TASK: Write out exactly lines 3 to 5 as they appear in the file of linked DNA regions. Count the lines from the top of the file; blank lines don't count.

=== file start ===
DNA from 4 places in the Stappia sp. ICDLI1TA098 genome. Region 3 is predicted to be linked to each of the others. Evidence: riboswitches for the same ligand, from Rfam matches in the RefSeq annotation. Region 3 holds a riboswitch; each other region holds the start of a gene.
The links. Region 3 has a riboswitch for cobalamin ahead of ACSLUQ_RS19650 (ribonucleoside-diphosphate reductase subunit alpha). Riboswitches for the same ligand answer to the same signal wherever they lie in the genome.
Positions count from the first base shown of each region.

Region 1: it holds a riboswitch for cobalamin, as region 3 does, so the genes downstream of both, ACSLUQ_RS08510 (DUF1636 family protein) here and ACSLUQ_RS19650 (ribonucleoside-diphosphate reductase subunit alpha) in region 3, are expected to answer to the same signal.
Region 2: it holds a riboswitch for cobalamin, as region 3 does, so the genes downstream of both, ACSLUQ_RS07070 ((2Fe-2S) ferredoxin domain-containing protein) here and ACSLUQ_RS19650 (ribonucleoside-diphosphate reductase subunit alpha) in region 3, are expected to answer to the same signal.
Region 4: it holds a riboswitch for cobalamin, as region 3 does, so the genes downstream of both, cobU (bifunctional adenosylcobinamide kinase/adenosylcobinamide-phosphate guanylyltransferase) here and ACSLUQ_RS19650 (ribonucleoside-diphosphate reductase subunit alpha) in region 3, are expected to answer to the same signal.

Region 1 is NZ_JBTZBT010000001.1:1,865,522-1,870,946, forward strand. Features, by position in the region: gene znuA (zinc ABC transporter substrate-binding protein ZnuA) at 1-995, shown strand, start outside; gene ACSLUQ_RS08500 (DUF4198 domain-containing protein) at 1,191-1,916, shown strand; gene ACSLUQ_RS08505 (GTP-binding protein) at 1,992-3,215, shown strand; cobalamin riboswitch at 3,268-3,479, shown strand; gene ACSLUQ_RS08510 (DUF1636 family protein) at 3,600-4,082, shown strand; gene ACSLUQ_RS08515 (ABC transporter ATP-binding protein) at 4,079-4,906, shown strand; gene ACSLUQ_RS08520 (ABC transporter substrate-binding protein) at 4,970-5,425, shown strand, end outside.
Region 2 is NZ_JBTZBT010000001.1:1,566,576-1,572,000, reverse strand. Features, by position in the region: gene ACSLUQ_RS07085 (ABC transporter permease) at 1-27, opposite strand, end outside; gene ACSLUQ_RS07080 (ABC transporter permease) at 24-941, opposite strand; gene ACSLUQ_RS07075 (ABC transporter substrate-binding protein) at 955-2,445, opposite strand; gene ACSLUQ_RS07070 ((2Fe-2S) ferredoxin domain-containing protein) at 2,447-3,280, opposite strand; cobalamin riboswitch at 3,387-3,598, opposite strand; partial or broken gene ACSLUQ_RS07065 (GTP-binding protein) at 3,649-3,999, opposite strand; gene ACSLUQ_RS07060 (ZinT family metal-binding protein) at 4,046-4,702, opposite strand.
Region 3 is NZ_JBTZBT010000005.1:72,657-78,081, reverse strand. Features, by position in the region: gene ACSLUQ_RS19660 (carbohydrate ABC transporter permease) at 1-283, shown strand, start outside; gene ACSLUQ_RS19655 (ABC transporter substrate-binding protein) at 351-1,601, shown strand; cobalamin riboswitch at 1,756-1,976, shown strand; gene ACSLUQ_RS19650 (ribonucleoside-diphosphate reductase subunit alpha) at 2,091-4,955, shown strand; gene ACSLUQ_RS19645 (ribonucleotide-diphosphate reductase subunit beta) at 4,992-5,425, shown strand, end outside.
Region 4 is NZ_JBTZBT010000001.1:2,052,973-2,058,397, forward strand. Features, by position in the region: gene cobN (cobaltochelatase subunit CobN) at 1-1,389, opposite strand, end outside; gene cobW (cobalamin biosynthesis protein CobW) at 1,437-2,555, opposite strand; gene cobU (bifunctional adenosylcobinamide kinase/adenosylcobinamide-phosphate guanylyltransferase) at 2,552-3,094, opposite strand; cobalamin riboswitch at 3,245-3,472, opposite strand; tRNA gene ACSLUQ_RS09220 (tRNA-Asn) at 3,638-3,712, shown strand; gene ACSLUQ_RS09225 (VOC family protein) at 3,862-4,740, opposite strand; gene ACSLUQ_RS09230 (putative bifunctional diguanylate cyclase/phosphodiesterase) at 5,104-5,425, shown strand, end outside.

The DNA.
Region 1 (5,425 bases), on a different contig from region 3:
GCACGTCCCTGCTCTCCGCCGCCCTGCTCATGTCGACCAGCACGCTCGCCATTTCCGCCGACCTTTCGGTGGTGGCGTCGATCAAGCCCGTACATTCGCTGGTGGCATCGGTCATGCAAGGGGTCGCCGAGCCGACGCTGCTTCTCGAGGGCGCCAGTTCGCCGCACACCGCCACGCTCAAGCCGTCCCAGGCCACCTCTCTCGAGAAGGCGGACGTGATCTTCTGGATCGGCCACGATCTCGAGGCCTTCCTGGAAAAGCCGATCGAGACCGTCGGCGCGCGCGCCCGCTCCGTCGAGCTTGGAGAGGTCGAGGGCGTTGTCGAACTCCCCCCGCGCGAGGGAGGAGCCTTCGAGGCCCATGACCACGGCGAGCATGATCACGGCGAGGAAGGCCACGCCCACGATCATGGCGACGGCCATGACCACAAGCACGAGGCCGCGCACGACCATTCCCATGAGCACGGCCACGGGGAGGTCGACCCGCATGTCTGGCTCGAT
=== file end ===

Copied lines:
Positions count from the first base shown of each region.

Region 1: it holds a riboswitch for cobalamin, as region 3 does, so the genes downstream of both, ACSLUQ_RS08510 (DUF1636 family protein) here and ACSLUQ_RS19650 (ribonucleoside-diphosphate reductase subunit alpha) in region 3, are expected to answer to the same signal.
Region 2: it holds a riboswitch for cobalamin, as region 3 does, so the genes downstream of both, ACSLUQ_RS07070 ((2Fe-2S) ferredoxin domain-containing protein) here and ACSLUQ_RS19650 (ribonucleoside-diphosphate reductase subunit alpha) in region 3, are expected to answer to the same signal.